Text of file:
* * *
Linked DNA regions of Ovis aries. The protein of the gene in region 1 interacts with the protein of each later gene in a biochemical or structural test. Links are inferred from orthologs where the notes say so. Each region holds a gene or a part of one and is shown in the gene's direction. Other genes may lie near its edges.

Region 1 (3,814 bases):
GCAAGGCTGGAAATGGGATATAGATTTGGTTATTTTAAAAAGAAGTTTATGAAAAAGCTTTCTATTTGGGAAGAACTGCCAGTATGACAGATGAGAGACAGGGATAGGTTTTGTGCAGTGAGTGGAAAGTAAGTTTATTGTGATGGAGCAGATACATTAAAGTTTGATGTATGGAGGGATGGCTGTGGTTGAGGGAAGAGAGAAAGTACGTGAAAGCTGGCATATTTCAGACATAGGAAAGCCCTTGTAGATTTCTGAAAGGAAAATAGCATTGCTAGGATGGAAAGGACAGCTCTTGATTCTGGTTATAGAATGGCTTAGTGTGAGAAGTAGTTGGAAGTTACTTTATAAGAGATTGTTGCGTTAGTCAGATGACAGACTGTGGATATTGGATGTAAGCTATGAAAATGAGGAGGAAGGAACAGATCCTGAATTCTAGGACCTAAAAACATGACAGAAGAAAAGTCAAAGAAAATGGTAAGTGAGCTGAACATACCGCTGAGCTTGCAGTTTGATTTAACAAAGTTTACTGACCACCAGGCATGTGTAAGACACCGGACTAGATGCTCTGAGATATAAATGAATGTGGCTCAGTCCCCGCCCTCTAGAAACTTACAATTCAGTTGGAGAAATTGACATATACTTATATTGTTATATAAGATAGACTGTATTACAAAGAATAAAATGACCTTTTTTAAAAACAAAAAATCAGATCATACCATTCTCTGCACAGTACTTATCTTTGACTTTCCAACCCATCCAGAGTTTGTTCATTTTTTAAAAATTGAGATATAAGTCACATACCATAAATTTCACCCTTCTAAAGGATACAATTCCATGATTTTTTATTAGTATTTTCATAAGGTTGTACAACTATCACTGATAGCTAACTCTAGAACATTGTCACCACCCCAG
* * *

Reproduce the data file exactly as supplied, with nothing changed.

Linked DNA regions of Ovis aries. The protein of the gene in region 1 interacts with the protein of each later gene in a biochemical or structural test. Links are inferred from orthologs where the notes say so. Each region holds a gene or a part of one and is shown in the gene's direction. Other genes may lie near its edges.

Region 1 (3,814 bases):
GCAAGGCTGGAAATGGGATATAGATTTGGTTATTTTAAAAAGAAGTTTATGAAAAAGCTTTCTATTTGGGAAGAACTGCCAGTATGACAGATGAGAGACAGGGATAGGTTTTGTGCAGTGAGTGGAAAGTAAGTTTATTGTGATGGAGCAGATACATTAAAGTTTGATGTATGGAGGGATGGCTGTGGTTGAGGGAAGAGAGAAAGTACGTGAAAGCTGGCATATTTCAGACATAGGAAAGCCCTTGTAGATTTCTGAAAGGAAAATAGCATTGCTAGGATGGAAAGGACAGCTCTTGATTCTGGTTATAGAATGGCTTAGTGTGAGAAGTAGTTGGAAGTTACTTTATAAGAGATTGTTGCGTTAGTCAGATGACAGACTGTGGATATTGGATGTAAGCTATGAAAATGAGGAGGAAGGAACAGATCCTGAATTCTAGGACCTAAAAACATGACAGAAGAAAAGTCAAAGAAAATGGTAAGTGAGCTGAACATACCGCTGAGCTTGCAGTTTGATTTAACAAAGTTTACTGACCACCAGGCATGTGTAAGACACCGGACTAGATGCTCTGAGATATAAATGAATGTGGCTCAGTCCCCGCCCTCTAGAAACTTACAATTCAGTTGGAGAAATTGACATATACTTATATTGTTATATAAGATAGACTGTATTACAAAGAATAAAATGACCTTTTTTAAAAACAAAAAATCAGATCATACCATTCTCTGCACAGTACTTATCTTTGACTTTCCAACCCATCCAGAGTTTGTTCATTTTTTAAAAATTGAGATATAAGTCACATACCATAAATTTCACCCTTCTAAAGGATACAATTCCATGATTTTTTATTAGTATTTTCATAAGGTTGTACAACTATCACTGATAGCTAACTCTAGAACATTGTCACCACCCCAG